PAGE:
Do you know the value of your family business?
It wasn’t raining when Noah built the Ark (Anonymous)
Shareholder value is a phrase which is often mentioned in discussions involving business management issues. At one end of the spectrum, listed public companies consume tremendous resources focussing on recording, explaining and improving value to shareholders; such value is displayed for all to see each day in the company’s share price. A public company director’s fortunes can depend on how successful the company is, or is not, in its attempts to add to that value.
On the other hand, it’s not uncommon for a family-owned business to go about the day to day operations with little or no regard to the value of the business, let alone what could be done to improve that value. One reason for this is that there is no perceived need to know what the value is. This occurs particularly when the current owners plan to pass ownership to the next generation of the family; that is, no external sale is being contemplated. Unfortunately, on many occasions such a transfer never eventuates, often due to family disputes, many of which actually occur over valuation issues.
Even where the family business owners are open-minded about the possibility of selling to a third party, they are typically under-prepared when such offers come along; the best price will only be obtained if prospective buyers can clearly see an established pattern of performance, and that appropriate management and systems have been in place for a reasonable period of time, before the due diligence begins. These issues need to be addressed for a significant period beforehand, ideally three years or more, in order to get the business sale-ready.
A number of the issues that family businesses commonly struggle with can have a negative impact on value, for example:
- Lack of succession planning for directors & CEO
- Lack of independent Board members
- Family members inappropriately employed in senior positions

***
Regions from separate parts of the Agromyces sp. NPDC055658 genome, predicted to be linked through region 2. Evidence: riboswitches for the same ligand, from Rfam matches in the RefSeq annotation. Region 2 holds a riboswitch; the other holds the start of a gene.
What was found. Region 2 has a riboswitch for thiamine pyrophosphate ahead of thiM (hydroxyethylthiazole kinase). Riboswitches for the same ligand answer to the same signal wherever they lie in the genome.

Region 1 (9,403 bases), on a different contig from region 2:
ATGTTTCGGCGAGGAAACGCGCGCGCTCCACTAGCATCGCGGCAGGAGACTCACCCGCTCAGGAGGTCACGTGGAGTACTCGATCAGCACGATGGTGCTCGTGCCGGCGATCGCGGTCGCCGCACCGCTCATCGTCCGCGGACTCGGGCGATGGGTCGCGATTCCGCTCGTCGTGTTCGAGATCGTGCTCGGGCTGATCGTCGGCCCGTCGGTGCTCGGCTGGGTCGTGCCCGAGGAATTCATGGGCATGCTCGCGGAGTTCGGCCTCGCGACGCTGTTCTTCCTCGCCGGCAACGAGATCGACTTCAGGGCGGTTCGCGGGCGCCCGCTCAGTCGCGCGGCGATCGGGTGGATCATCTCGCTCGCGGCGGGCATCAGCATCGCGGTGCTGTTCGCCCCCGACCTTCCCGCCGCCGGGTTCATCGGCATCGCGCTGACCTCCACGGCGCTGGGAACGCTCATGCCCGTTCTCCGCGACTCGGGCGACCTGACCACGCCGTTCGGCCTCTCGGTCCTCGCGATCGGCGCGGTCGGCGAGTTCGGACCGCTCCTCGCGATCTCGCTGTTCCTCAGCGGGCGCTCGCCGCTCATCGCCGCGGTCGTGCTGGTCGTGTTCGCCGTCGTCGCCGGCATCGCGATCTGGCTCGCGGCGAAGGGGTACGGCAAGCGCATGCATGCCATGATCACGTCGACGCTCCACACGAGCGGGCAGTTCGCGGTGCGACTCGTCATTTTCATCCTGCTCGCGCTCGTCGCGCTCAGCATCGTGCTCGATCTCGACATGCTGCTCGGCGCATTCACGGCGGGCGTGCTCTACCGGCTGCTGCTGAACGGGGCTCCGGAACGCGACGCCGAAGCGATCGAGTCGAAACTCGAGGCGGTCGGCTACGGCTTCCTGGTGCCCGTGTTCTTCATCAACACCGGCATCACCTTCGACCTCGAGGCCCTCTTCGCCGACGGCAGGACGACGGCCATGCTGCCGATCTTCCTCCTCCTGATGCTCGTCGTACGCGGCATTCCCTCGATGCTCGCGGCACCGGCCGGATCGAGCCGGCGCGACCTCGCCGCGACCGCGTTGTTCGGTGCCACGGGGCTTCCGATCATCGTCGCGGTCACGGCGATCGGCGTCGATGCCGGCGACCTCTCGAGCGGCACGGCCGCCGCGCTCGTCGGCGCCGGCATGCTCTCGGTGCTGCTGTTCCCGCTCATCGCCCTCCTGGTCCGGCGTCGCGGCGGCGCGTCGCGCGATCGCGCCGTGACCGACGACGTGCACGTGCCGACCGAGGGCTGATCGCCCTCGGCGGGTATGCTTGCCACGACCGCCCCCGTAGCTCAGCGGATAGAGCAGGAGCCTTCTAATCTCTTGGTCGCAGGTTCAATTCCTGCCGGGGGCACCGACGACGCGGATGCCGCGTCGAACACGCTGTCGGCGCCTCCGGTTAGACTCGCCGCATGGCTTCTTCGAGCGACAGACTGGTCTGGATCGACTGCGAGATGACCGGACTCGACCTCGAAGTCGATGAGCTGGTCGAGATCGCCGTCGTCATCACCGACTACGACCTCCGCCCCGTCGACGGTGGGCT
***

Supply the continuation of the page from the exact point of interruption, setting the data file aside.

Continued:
- Systems & procedures not properly documented
- Lack of robust financial reporting
- Inadequate family/business governance eg family council & family charter.
Another relevant aspect is that directors of a family business have a legal duty to act responsibly and protect the company’s assets, which would include a duty to ensure that the value of a business is not allowed to dissipate due to the director’s inaction. At the very least, directors are charged with the obligation to ensure that shareholder value is not damaged, and is preserved and enhanced as much as possible for the benefit of the current shareholders, and where those family shareholders regard themselves as custodians, the next generation of owners.
How is value arrived at?
While there are many different valuation methodologies available, for profitable businesses with a reasonable track record, the capitalisation of maintainable earnings is a commonly used methodology.
This is a 3-step process involving:
- 1Calculation of a dollar amount of future maintainable earnings (FME), which is normally an average of current and anticipated net profits, adjusted for abnormal & non-recurring items
- Identifying an appropriate capitalisation rate, ie a multiple
- These two factors are multiplied to obtain the dollar value of the business.